is a long, thin, flexible metal rod that has a uniform cross section. Only ductile metals,
or metals that can be easily drawn out, can be used for making wire. The chief ductile
metals are copper, steel, brass, tungsten, gold, silver, and aluminum.
How wire is made. From early ages until the 1300's, wire was made by
hammering metal into plates. These plates were then cut into strips and rounded by
beating. Then crude methods of "drawing" wire were introduced. Machine-drawn
wire was first made in England in the mid-1800's. Today, all wire is machine-made. Steel
or iron billets, 2-inch (5-centimeter) square blocks of metal, are heated and run through
rollers that press them into smaller, longer shapes. They come out as long rods about 1/4
inch (6 millimeters) in diameter. The rods are cast into coils and cleansed in sulfuric
acid and water.
Pulling the rods through a series of tungsten carbide dies draws them out to form wire.
The die has a funnel-like shape with a round opening smaller than the rod. The rod, which
is pointed at one end by hammering, may be run into the die as thread runs through the eye
of a needle. When the pointed end passes through the die, it is seized with a pair of
pincers, which are operated mechanically or by hand, and drawn far enough to be attached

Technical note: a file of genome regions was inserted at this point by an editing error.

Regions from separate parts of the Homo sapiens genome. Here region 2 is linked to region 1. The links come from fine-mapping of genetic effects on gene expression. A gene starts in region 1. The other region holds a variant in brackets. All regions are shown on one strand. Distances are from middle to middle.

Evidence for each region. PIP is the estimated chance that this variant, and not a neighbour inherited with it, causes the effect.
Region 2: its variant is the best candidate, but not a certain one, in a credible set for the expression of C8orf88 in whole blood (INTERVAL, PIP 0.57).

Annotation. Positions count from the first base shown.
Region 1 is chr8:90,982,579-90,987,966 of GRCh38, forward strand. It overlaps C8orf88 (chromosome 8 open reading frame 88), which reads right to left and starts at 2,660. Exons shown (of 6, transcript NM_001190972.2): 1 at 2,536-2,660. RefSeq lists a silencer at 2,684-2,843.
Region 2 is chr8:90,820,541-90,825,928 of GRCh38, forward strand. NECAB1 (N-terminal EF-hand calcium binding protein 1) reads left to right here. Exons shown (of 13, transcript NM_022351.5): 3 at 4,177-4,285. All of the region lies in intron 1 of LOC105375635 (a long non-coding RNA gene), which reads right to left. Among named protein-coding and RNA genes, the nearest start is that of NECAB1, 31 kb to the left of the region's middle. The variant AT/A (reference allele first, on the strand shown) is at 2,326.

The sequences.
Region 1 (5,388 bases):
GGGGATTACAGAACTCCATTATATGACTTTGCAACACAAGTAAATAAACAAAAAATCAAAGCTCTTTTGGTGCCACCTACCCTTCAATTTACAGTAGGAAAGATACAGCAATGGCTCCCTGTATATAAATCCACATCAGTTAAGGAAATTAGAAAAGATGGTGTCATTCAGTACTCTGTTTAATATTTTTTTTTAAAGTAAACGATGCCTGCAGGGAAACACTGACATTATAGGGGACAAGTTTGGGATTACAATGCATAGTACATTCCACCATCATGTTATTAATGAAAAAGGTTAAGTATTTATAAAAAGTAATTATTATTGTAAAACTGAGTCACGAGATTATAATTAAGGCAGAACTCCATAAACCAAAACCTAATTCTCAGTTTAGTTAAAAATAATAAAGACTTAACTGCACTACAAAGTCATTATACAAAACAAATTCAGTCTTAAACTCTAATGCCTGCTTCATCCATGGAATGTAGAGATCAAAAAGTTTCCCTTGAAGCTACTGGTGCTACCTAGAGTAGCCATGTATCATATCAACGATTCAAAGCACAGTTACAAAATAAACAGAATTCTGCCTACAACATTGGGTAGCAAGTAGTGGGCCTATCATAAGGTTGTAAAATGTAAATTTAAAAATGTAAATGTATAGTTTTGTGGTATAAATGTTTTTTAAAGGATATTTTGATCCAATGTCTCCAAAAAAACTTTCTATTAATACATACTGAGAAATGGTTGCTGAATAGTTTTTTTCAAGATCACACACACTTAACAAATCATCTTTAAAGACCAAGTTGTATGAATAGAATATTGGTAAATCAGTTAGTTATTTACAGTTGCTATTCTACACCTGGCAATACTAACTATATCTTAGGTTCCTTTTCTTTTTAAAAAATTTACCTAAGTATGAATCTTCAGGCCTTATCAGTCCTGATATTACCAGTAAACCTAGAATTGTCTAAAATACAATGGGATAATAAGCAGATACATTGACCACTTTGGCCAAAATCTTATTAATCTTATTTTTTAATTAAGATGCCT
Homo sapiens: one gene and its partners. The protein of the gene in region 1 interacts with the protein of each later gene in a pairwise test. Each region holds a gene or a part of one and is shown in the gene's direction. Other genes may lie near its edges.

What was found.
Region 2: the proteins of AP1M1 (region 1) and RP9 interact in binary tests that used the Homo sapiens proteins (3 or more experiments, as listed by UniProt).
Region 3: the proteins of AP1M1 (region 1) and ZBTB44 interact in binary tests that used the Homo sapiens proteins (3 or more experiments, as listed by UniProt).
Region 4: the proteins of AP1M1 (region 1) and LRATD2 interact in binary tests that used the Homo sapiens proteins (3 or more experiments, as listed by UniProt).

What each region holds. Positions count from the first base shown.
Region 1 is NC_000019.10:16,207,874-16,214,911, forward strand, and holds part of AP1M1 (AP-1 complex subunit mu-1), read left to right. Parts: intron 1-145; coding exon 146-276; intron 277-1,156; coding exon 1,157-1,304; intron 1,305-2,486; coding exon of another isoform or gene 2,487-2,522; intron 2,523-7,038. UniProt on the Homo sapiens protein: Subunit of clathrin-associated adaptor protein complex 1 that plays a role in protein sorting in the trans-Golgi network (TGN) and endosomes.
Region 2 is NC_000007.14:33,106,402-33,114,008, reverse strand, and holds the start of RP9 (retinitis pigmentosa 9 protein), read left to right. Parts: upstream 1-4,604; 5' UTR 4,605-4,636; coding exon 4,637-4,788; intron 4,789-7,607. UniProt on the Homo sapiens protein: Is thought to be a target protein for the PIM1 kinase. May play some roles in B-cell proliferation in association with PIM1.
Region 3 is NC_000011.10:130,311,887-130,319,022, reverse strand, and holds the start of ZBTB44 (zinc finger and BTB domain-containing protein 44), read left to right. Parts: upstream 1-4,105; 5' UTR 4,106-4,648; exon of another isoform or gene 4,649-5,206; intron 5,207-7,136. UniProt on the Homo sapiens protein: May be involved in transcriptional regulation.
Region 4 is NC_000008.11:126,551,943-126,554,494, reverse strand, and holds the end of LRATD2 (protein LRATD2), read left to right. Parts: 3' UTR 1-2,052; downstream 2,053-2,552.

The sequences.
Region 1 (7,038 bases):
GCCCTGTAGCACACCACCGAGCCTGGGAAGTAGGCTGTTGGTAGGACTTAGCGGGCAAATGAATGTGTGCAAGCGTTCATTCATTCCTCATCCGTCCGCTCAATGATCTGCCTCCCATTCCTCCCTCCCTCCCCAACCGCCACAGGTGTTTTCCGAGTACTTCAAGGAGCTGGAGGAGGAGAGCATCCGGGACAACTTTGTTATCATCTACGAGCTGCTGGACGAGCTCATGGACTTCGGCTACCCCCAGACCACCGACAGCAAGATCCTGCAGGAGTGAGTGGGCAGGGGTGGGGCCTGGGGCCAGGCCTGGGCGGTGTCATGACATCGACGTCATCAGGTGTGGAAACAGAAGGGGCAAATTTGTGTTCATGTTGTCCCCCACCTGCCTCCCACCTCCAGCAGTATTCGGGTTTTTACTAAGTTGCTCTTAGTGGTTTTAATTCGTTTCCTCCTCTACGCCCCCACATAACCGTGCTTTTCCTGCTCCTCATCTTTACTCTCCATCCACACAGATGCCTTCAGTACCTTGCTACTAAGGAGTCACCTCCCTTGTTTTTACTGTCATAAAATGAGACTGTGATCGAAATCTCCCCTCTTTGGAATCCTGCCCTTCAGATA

to an upright drum. The drum rotates, pulling the wire through the die. The wire winds on
the drum. Fine wire is drawn through a series of dies of continuously decreasing
diameters. Drawn wire tends to harden, and so it is softened and made less brittle by
being heated in a furnace. For drawing the finest wires, extremely hard dies made of
diamonds are used.
Sizes of wire. The size of wire differs according to its gauge, or
diameter. American, or Brown and Sharpe, is the standard gauge used in the United States
for copper and other nonferrous wire. This gauge varies from No. 000000, which is 0.58
inch (15 millimeters) in diameter, to No. 51, which is 0.000878 inch (0.022301
millimeter). Sometimes other U.S. standards or the imperial gauge of England are used.
France and Germany use gauges based on the millimeter. The steel wire gauge is the U.S.
standard gauge for steel wire. Wire may be drawn through specially shaped dies to be made
square, oval, flat, or triangular. But most wire is round.
Uses of wire. Manufacturers make telephone and electric-power wires of
copper and aluminum, which are unusually ductile as well as good conductors of
electricity. The very thin wires used in telescopes are made of platinum. People use wire
in making nails, fences, watch springs, screens, and strings for musical and scientific
instruments. Wire is also used in automobile springs, bolts, nuts, paper clips, screws,
and staples. Magnet wire is used in generators and motors. Wire netting, gauze, and cloth
are woven from wire. Wire ropes and cables consist of wires twisted together. Large
suspension bridges are supported by steel-wire cables, which consist of many wires bunched
together. Wire ropes are used in mining and oil drilling. Optical fibers, a type of wire
made from glass, are used for high-speed data transmission.
Contributor: I. Melvin Bernstein, Ph.D., Vice
President, Arts, Sciences, and Technology, Tufts Univ.